Lunt-Fontanne Theatre

205 West 46th Street,
New York, NY 10036

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Opened on January 10, 1910 as the Globe Theatre for producer and theater manager Charles Dillingham, this 1,475-seat theater was designed in Neo-Renaissance style by the firm of Carrere & Hastings. It had two entrances, a narrow one at 1555 Broadway, the other at 203-217 W. 46th Street.

It originally was a venue for legitimate theater, until closing in 1931.

It served as a movie house from 1935 until 1957.

Acquired by City Playhouses, Inc. in 1957, it was renovated and renamed the Lunt-Fontanne Theatre, after the famed husband-and-wife stage actors, returning to its pre-1935 use. At the same time, the main entrance was moved from Broadway to the former side entrance on W. 46th Street.

The theater became part of the Nederlander Organization in 1973. Marlene Dietrich, Peggy Lee and Carol Channing have all appeared on the Lunt-Fontanne’s stage.

The theater received an extensive restoration from 1997-99, which returned it to its original appearance, reopening with Disney’s stage version of “Beauty and the Beast”.

Contributed by Bryan Kreffft

Recent comments (view all 87 comments)

Tinseltoes on March 2, 2011 at 5:53 pm

In rememberance of Jane Russell, it should be noted that her first movie to be shown in New York City was Hunt Stromberg/UA’s “Young Widow,” a B&W melodrama co-starring Louis Hayward that opened at Brandt’s Globe Theatre on July 27th, 1946. Russell’s notorious debut film, “The Outlaw,” made in 1941-42, was long delayed by censorship problems, and didn’t reach New York until September 11th, 1947, at the Broadway Theatre. Amazingly, both theatres still exist as “legit” playhouses, while Jane Russell will live on in her films and recordings.

Tinseltoes on May 14, 2012 at 3:30 pm

This photo with “Hoodlum Empire” on the Globe’s marquee was incorrectly posted at the listing for the New York Theatre: photobucket

Mike (saps)
Mike (saps) on May 15, 2012 at 9:31 pm

I like that you can see a little bit of Horn & Hardart there on the right.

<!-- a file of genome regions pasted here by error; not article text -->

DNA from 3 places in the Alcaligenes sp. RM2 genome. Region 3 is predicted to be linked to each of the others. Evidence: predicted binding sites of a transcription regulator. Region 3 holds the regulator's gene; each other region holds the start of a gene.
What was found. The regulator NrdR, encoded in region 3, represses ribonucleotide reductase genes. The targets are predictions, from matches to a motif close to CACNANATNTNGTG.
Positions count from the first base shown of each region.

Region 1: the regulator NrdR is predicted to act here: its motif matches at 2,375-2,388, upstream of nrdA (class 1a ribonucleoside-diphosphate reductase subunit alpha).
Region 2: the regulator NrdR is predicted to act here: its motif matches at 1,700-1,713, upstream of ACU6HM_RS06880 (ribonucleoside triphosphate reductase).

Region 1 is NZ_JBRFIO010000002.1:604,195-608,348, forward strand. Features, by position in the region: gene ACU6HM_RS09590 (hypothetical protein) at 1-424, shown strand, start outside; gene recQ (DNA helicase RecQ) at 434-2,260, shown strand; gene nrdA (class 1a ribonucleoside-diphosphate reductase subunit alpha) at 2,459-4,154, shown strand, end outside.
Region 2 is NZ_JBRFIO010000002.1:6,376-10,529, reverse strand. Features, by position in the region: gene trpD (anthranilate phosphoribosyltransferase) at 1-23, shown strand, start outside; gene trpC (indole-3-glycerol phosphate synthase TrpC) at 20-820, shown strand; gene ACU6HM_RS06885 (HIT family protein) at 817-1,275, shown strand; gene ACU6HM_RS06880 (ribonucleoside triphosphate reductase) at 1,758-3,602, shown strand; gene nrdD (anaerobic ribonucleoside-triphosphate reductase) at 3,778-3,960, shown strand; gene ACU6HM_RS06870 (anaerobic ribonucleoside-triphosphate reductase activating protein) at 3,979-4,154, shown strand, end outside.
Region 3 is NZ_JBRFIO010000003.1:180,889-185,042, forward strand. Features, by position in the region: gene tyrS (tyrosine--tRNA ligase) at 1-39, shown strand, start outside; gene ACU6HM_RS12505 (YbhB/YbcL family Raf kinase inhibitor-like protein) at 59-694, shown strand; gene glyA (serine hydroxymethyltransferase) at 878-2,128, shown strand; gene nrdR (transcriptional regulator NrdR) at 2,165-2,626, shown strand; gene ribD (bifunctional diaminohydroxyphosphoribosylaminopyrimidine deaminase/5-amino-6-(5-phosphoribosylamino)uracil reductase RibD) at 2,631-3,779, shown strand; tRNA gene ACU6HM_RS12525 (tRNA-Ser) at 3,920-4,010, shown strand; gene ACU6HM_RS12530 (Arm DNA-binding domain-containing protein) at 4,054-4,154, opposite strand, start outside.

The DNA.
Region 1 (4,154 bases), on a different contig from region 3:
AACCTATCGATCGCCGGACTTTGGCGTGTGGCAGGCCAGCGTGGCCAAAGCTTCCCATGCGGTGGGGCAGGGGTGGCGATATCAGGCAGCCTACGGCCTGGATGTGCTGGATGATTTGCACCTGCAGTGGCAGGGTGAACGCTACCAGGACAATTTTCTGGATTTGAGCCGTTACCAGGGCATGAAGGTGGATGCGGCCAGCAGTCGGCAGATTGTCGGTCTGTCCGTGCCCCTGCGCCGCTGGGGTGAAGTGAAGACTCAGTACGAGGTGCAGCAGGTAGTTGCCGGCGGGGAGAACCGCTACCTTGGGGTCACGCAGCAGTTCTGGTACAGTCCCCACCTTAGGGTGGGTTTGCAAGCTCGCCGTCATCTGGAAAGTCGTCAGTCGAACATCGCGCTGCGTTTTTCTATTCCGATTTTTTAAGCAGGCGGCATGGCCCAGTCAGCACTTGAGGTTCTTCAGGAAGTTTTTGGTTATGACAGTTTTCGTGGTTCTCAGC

Tinseltoes on June 20, 2012 at 4:48 pm

Here’s Brandt’s Globe featured in a 1951 trade ad for “The Desert Fox”: boxofficemagazine

Tinseltoes on June 28, 2012 at 3:43 pm

“Tarzan’s Desert Mystery” broke all boxoffice records for an opening day at Brandt’s Globe in late December, 1943: boxofficemagazine

Tinseltoes on July 6, 2012 at 9:09 pm

The Globe was spotlighted in this 1950 trade ad for a British import that probably promised more than it delivered: boxoffice

Tinseltoes on September 18, 2012 at 5:10 pm

Pictured in this two-page trade ad for the 1942 reissue of a Chaplin classic: Boxoffice

AlAlvarez on September 18, 2012 at 5:32 pm

I was just reading a 1989 NYT article about the Nederlander organization looking for a movie multiplex operator to split it up because the theatre was too narrow and therefore awkward for live musical theatre. Here we are twenty three years later.

AlAlvarez on October 26, 2012 at 1:47 pm

A February 1, 1998 NYT article on this theatre mentions that it opened with a feature unique to Broadway history. As a tribute to its namesake, the open-air Shakespeare Globe in London, this Globe had a sliding roof that could open up to the sky on hot weather days. They speculate that soot and litter may have limited the use as it was a problem for other nearby roof top operations.

The article also mentions that the theatre had “seats for fat men”.

Tinseltoes on June 3, 2013 at 4:35 pm

Elia Kazan’s B&W “A Face in the Crowd” was the final movie to be shown at the Globe Theatre, opening on May 28th, 1957 and ending on July 7th of that year. The Globe had already been sold for conversion to “legit,” but no new name had yet been chosen.

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